The disclosure comes less than a week after the administration barred U.S. companies from supplying Huawei Technologies, perhaps China’s most prominent manufacturer, without first obtaining a U.S. government license. The administration earlier this week relaxed the ban, saying it would grant temporary 90-day waivers for U.S. companies to help Huawei maintain its existing networks.
U.S. officials are said to be eyeing the same penalty for Hikvision, using a Commerce Department mechanism known as the “entity list.”
Citing national security considerations, Congress last year banned federal agencies from purchasing equipment made by Hikvision and four other Chinese technology companies: Huawei, ZTE, Hytera and Dahua.
The measure was triggered by “classified information the committee reviewed in the course of our regular oversight activities,” according to Claude Chafin, a spokesman for the House Armed Services Committee.
Hikvision supplies surveillance cameras that the Chinese government has deployed throughout the Muslim-majority Xinjiang region to combat what it describes as separatist terrorism.
Randall Schriver, assistant secretary of defense for Asia, said earlier this month that the Chinese government is detaining 3 million Muslim Uighurs in reeducation camps. The authorities in Beijing describe the facilities as vocational training centers.
In an interview with Fox News on Tuesday, Cui Tiankai, China’s ambassador to the United States, denied reports of human rights abuses. “They are real training centers,” he said. “They are not camps. They have open gates. There’s no armed guards. People could go home over weekend.”
Hikvision last month reported earning about $1.65 billion on revenue of roughly $7.2 billion in 2018. In its annual shareholder letter, the company said it had faced numerous challenges last year but remained “upbeat about growth in the domestic and overseas markets in the years ahead.”
Hikvision said it had not received notice that the United States was preparing to take any actions from it, with a spokeswoman saying that the company has taken allegations about the use of its technology in Xinjiang very seriously.
The company had “engaged with the U.S. government” about these issues since October, said Vivian Zhou. Hikvision had hired American lawyer Pierre-Richard Prosper, who had served as ambassador at large for war crimes under President George W. Bush, to advise it on human rights compliance.
“Separately, Hikvision takes cybersecurity very seriously as a company and follows all applicable laws and regulations in the markets we operate,” the spokeswoman said in an emailed statement.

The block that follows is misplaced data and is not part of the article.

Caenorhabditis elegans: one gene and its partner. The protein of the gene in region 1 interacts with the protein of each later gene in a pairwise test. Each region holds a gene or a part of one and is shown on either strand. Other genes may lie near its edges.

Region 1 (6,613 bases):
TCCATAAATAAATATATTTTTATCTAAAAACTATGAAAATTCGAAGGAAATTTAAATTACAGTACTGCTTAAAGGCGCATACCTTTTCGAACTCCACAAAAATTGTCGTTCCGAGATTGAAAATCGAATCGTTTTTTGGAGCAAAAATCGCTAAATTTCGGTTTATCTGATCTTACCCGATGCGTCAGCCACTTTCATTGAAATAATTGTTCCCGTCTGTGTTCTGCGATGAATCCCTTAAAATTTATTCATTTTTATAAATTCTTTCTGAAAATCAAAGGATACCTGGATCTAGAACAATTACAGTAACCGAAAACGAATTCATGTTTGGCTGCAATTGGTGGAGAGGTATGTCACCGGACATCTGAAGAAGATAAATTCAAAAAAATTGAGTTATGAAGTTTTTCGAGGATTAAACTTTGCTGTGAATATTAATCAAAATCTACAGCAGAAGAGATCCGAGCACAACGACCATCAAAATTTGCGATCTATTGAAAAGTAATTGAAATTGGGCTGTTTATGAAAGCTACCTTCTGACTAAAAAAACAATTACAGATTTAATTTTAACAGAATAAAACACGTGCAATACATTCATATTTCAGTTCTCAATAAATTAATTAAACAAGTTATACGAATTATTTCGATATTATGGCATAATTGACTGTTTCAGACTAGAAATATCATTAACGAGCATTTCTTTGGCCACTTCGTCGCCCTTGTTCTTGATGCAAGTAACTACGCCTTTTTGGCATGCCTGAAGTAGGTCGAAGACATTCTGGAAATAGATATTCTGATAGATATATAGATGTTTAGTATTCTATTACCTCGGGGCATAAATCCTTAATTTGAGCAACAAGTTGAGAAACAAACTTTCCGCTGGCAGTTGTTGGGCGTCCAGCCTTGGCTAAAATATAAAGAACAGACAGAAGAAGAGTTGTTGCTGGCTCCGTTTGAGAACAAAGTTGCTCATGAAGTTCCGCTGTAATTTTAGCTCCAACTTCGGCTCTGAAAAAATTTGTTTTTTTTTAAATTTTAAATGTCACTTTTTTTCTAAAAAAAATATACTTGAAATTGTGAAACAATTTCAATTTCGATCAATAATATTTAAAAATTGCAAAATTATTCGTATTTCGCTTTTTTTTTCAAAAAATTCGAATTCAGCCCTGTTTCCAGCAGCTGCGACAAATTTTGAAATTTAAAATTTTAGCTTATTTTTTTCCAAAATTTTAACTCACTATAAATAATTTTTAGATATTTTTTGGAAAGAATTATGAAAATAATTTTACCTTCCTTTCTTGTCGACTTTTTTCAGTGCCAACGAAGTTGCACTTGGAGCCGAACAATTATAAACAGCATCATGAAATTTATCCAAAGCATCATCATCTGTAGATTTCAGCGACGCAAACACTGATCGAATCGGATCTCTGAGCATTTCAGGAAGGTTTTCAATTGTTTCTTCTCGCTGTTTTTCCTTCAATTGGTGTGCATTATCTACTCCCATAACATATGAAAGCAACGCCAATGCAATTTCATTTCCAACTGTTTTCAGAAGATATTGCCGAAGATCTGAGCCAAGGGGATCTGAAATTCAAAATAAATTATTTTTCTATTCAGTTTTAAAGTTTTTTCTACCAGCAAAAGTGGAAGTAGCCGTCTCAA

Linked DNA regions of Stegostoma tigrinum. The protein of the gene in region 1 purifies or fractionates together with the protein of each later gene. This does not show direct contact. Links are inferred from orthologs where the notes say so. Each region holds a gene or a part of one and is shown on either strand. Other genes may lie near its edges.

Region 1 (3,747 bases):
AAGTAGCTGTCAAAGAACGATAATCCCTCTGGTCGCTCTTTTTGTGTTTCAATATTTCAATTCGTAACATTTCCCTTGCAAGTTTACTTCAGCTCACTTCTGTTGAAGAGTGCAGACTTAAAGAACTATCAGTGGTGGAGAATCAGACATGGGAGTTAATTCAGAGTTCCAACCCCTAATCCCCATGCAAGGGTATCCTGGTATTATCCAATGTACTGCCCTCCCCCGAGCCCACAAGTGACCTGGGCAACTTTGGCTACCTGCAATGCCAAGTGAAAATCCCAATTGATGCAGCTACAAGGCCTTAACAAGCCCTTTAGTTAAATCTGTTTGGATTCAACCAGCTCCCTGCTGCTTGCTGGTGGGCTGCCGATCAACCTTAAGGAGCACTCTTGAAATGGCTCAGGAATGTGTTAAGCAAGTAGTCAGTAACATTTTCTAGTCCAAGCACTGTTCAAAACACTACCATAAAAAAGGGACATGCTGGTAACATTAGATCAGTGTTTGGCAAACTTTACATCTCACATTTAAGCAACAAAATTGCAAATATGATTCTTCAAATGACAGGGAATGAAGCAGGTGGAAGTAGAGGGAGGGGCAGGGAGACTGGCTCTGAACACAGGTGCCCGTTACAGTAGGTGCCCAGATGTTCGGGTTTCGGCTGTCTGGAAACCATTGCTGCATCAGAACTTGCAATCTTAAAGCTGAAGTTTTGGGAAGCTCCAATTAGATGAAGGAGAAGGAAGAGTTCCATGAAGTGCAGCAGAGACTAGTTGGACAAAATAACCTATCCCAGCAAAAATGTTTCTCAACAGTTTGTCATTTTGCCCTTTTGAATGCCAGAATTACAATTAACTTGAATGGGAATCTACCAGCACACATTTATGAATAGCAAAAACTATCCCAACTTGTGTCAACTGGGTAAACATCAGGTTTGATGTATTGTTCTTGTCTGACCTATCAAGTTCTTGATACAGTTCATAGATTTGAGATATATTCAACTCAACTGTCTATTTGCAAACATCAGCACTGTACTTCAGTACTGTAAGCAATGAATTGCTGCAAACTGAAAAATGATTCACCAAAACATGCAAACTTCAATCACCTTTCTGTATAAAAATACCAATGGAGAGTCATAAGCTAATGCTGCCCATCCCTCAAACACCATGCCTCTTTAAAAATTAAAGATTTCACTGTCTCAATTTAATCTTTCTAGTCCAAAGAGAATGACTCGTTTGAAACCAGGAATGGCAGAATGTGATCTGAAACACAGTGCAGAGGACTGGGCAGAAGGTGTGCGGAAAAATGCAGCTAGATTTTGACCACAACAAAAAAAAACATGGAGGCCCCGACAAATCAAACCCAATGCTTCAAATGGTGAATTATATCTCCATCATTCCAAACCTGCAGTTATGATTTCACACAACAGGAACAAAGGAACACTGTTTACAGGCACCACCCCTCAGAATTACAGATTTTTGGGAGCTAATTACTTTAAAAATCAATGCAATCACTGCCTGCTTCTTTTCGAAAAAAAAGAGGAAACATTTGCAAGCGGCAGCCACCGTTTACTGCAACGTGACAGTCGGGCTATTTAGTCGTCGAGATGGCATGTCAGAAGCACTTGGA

Last year, the company appointed a chief compliance officer to ensure human rights protection, data security and privacy protection, as well as social responsibility, she said.
Asked about the reports, a spokesman for Foreign Ministry did not address Hikvision directly but said the U.S. was “abusing its national power” by targeting individual Chinese companies. “We are against the U.S. trying to smear and oppress companies from other countries, including China,” Lu Kang told a regular press briefing.
The Trump administration’s intensifying campaign to limit China’s access to advanced U.S. technologies comes as a year-long trade conflict defies hopes of an early settlement.
Despite the president’s continued pursuit of a trade deal, the administration has been cracking down on China in other realms. The Justice Department in December indicted two hackers who allegedly worked with the Chinese Ministry of State Security, targeting companies holding advanced technologies with military applications.
The Commerce Department is drawing up new regulations to restrict U.S. exports of 14 advanced technologies, including robotics and quantum computing, in a move motivated by concern over China’s access to American innovations.
Some Trump administration officials want to disconnect American investors and companies from Chinese companies that help beef up the Chinese military, “Big Brother” surveillance networks or those that benefit from China’s alleged theft of U.S. trade secrets.
Last year, the Commerce Department banned state-backed ZTE from doing business with American suppliers after the company violated the terms of an earlier enforcement action.
But the president reversed the ban, which would have crippled ZTE, after a personal plea from Chinese President Xi Jinping.
The episode illustrates that any move to sever Chinese companies’ links to the United States might cause collateral damage to the U.S. economy. ZTE spends about $2.6 billion annually buying products from U.S. companies such as Qualcomm and Intel. Huawei also relies heavily on American suppliers.
Administration officials recognize that the greater the number and significance of Chinese companies affected by sanctions, the greater the pain for U.S. companies and their workers.
Ellen Nakashima in Washington and Anna Fifield in Beijing contributed to this report.